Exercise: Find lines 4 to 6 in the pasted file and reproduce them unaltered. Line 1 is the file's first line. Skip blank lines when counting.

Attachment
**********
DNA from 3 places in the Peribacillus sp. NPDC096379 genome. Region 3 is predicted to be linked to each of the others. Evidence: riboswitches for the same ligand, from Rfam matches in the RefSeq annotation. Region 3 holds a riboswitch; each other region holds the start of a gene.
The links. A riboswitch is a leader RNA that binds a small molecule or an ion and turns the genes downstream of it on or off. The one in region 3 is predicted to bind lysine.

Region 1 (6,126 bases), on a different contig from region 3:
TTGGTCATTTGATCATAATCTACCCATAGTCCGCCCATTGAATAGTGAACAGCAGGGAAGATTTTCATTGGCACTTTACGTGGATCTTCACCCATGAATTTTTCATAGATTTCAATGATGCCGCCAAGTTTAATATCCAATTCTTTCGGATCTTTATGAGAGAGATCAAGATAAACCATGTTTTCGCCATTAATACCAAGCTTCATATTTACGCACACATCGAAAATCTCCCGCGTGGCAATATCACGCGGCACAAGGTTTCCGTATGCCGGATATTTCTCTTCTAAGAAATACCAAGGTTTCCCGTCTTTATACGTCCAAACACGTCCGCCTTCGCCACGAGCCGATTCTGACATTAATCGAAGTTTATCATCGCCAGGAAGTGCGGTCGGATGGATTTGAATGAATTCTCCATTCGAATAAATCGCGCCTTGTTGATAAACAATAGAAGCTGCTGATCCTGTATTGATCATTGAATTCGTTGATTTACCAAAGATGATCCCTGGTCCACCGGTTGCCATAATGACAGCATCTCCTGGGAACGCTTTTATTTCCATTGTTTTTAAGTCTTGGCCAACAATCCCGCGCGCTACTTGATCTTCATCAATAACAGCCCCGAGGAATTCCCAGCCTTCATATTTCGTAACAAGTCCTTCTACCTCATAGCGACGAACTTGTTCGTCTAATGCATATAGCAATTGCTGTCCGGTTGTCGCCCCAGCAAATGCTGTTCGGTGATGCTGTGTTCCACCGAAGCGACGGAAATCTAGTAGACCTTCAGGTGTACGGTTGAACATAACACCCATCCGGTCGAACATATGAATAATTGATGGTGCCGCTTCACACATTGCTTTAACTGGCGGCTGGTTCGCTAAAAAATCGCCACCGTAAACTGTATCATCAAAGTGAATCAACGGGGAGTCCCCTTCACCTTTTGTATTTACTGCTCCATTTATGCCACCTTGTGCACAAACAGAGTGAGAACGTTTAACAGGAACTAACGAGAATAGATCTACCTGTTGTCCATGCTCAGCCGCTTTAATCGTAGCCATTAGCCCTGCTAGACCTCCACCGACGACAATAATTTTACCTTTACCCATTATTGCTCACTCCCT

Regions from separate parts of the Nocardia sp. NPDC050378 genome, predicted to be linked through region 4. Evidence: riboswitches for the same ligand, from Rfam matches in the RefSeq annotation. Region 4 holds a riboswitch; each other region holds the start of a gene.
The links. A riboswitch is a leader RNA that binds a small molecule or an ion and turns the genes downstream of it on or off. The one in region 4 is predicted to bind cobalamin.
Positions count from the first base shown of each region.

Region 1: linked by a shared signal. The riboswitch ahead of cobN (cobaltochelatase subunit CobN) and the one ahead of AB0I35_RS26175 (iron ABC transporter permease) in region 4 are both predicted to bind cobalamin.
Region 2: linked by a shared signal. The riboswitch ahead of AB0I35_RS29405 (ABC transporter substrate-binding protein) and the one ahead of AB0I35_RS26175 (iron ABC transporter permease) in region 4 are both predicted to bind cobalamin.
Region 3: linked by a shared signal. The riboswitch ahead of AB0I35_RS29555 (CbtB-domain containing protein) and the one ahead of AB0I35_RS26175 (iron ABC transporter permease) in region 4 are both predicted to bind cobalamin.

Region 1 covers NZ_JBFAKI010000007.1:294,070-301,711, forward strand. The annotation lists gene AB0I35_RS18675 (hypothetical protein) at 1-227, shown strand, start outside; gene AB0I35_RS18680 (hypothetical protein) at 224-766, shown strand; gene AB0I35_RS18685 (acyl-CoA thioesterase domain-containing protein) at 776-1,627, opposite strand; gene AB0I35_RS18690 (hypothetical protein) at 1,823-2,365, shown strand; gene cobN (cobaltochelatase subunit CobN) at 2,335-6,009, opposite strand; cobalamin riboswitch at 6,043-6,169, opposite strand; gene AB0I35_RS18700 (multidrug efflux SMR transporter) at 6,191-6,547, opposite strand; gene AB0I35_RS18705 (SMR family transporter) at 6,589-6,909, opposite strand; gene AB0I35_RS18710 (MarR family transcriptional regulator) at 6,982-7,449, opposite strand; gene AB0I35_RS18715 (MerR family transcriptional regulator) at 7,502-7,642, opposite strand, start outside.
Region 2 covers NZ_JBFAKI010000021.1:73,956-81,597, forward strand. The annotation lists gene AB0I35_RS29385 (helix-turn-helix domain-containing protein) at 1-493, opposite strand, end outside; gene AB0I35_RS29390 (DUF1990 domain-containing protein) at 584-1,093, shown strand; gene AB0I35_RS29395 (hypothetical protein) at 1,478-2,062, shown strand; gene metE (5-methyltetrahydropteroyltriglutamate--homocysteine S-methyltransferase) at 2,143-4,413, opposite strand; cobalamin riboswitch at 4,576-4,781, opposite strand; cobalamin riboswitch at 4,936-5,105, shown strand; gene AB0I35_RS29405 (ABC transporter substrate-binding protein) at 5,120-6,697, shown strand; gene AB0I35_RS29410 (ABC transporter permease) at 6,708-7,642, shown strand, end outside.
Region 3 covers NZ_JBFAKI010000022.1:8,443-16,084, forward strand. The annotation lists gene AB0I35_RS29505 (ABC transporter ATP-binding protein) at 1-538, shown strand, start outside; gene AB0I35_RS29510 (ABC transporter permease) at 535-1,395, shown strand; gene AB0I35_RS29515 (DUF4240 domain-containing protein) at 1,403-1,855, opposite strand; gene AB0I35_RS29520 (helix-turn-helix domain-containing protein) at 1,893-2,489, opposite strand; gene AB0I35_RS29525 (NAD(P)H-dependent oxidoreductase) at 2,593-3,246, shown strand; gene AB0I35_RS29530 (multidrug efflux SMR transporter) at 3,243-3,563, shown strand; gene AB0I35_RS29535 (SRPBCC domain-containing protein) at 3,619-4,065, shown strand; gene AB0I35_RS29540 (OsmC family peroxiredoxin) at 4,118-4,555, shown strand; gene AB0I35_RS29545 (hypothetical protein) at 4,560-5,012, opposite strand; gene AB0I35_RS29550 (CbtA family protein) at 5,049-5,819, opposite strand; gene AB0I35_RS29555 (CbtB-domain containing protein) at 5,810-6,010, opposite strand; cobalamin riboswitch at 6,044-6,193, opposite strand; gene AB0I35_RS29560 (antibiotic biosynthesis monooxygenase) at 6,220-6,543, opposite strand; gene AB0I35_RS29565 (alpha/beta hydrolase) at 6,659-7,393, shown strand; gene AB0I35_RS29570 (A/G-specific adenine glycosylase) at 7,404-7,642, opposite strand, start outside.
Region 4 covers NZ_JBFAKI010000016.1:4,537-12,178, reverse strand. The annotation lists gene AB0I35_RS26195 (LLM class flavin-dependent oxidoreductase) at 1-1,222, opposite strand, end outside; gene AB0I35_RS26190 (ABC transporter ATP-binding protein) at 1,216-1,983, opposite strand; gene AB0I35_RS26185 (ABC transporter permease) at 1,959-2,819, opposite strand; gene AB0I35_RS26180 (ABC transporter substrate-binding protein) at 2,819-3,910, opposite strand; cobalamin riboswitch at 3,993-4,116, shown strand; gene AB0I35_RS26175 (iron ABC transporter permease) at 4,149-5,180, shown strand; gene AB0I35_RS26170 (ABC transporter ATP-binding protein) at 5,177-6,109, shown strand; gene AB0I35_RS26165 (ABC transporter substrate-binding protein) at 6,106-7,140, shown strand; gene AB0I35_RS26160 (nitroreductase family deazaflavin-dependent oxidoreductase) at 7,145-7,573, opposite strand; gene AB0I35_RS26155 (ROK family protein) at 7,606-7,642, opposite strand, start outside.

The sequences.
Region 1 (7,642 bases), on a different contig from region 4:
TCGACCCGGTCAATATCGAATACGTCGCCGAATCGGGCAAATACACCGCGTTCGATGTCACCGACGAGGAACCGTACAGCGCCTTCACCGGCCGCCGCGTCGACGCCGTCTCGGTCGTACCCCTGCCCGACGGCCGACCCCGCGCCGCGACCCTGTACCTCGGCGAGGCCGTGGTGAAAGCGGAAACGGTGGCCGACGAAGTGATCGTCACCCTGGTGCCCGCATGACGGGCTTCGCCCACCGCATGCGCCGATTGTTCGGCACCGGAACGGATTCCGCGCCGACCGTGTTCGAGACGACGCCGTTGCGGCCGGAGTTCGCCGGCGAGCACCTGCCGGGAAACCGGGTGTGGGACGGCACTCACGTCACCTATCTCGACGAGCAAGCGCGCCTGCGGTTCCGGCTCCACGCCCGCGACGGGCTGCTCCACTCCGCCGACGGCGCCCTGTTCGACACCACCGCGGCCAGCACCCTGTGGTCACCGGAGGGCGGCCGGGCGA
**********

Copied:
TTGGTCATTTGATCATAATCTACCCATAGTCCGCCCATTGAATAGTGAACAGCAGGGAAGATTTTCATTGGCACTTTACGTGGATCTTCACCCATGAATTTTTCATAGATTTCAATGATGCCGCCAAGTTTAATATCCAATTCTTTCGGATCTTTATGAGAGAGATCAAGATAAACCATGTTTTCGCCATTAATACCAAGCTTCATATTTACGCACACATCGAAAATCTCCCGCGTGGCAATATCACGCGGCACAAGGTTTCCGTATGCCGGATATTTCTCTTCTAAGAAATACCAAGGTTTCCCGTCTTTATACGTCCAAACACGTCCGCCTTCGCCACGAGCCGATTCTGACATTAATCGAAGTTTATCATCGCCAGGAAGTGCGGTCGGATGGATTTGAATGAATTCTCCATTCGAATAAATCGCGCCTTGTTGATAAACAATAGAAGCTGCTGATCCTGTATTGATCATTGAATTCGTTGATTTACCAAAGATGATCCCTGGTCCACCGGTTGCCATAATGACAGCATCTCCTGGGAACGCTTTTATTTCCATTGTTTTTAAGTCTTGGCCAACAATCCCGCGCGCTACTTGATCTTCATCAATAACAGCCCCGAGGAATTCCCAGCCTTCATATTTCGTAACAAGTCCTTCTACCTCATAGCGACGAACTTGTTCGTCTAATGCATATAGCAATTGCTGTCCGGTTGTCGCCCCAGCAAATGCTGTTCGGTGATGCTGTGTTCCACCGAAGCGACGGAAATCTAGTAGACCTTCAGGTGTACGGTTGAACATAACACCCATCCGGTCGAACATATGAATAATTGATGGTGCCGCTTCACACATTGCTTTAACTGGCGGCTGGTTCGCTAAAAAATCGCCACCGTAAACTGTATCATCAAAGTGAATCAACGGGGAGTCCCCTTCACCTTTTGTATTTACTGCTCCATTTATGCCACCTTGTGCACAAACAGAGTGAGAACGTTTAACAGGAACTAACGAGAATAGATCTACCTGTTGTCCATGCTCAGCCGCTTTAATCGTAGCCATTAGCCCTGCTAGACCTCCACCGACGACAATAATTTTACCTTTACCCATTATTGCTCACTCCCT

Regions from separate parts of the Nocardia sp. NPDC050378 genome, predicted to be linked through region 4. Evidence: riboswitches for the same ligand, from Rfam matches in the RefSeq annotation. Region 4 holds a riboswitch; each other region holds the start of a gene.
The links. A riboswitch is a leader RNA that binds a small molecule or an ion and turns the genes downstream of it on or off. The one in region 4 is predicted to bind cobalamin.